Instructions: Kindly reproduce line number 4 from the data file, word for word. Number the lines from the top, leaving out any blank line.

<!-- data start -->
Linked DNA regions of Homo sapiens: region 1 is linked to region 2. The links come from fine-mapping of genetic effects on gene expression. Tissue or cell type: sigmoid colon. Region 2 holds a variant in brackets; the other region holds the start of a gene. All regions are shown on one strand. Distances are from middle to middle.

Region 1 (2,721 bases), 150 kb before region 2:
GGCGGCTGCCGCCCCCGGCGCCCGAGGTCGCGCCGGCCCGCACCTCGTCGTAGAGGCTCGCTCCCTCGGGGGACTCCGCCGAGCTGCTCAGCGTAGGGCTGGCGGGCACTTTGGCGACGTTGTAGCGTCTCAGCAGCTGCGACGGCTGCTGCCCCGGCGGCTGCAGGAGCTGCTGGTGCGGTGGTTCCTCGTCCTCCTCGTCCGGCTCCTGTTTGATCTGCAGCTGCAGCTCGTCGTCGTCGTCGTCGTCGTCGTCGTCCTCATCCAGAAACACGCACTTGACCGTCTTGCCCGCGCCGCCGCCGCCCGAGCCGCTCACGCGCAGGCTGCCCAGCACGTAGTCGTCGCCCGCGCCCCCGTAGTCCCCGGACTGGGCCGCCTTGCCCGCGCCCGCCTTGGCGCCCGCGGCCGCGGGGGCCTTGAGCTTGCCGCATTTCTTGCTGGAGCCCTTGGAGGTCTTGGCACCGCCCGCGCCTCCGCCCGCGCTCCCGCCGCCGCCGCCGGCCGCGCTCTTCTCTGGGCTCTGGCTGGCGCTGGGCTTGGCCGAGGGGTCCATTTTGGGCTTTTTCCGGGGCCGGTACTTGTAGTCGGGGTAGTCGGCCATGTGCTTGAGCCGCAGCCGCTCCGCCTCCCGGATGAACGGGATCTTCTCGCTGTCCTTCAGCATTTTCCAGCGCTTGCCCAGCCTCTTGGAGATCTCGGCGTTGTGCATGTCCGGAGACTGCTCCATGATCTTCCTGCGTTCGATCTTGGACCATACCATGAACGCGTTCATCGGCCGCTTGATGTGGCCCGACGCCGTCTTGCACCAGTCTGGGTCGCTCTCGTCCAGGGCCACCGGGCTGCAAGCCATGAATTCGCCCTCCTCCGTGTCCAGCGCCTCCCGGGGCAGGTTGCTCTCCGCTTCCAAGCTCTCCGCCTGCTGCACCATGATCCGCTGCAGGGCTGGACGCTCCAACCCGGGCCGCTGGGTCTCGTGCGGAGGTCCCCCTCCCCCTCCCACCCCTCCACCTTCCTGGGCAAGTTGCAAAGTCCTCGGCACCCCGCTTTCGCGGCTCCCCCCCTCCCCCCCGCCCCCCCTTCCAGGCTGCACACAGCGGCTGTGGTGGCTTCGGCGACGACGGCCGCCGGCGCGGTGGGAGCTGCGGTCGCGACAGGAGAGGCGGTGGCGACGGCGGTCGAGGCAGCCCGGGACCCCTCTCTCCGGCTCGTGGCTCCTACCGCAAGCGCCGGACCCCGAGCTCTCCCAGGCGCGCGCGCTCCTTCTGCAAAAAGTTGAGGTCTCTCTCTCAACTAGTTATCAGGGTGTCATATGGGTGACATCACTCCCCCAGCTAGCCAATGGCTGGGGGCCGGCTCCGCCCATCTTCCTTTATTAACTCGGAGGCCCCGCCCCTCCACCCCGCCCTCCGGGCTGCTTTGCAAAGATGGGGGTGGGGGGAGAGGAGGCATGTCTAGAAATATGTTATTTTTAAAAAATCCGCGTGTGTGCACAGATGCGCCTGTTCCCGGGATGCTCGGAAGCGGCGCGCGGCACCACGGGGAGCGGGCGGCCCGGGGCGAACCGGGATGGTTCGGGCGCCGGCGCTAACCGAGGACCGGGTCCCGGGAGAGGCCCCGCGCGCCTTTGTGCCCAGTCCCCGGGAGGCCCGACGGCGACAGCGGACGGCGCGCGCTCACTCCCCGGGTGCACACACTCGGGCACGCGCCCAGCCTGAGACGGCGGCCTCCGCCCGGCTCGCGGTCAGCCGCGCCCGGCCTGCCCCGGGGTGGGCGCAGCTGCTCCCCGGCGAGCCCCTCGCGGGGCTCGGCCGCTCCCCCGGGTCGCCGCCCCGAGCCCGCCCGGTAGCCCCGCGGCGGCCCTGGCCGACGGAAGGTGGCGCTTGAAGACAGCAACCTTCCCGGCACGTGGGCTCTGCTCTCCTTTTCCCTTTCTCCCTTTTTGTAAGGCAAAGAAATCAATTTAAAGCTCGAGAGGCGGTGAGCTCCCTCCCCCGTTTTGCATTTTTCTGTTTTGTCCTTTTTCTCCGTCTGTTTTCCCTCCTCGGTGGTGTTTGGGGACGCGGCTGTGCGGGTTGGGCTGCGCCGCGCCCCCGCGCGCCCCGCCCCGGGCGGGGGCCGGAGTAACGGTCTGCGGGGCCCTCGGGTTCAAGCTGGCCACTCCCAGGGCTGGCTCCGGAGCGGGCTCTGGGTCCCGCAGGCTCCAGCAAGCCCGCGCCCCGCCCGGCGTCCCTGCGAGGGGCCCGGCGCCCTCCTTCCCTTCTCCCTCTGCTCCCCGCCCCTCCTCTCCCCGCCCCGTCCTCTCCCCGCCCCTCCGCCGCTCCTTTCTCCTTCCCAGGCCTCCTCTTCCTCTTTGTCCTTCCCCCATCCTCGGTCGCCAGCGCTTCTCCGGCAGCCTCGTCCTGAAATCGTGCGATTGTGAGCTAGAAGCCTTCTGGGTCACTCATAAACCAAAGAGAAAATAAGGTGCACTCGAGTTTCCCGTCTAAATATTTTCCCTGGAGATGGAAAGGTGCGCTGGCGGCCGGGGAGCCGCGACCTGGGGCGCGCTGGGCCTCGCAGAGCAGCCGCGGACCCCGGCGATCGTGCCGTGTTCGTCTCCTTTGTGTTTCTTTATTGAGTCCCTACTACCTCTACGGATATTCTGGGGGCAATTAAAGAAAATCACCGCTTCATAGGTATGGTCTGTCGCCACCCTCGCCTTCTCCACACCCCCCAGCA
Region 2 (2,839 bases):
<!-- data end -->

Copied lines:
Region 2 (2,839 bases):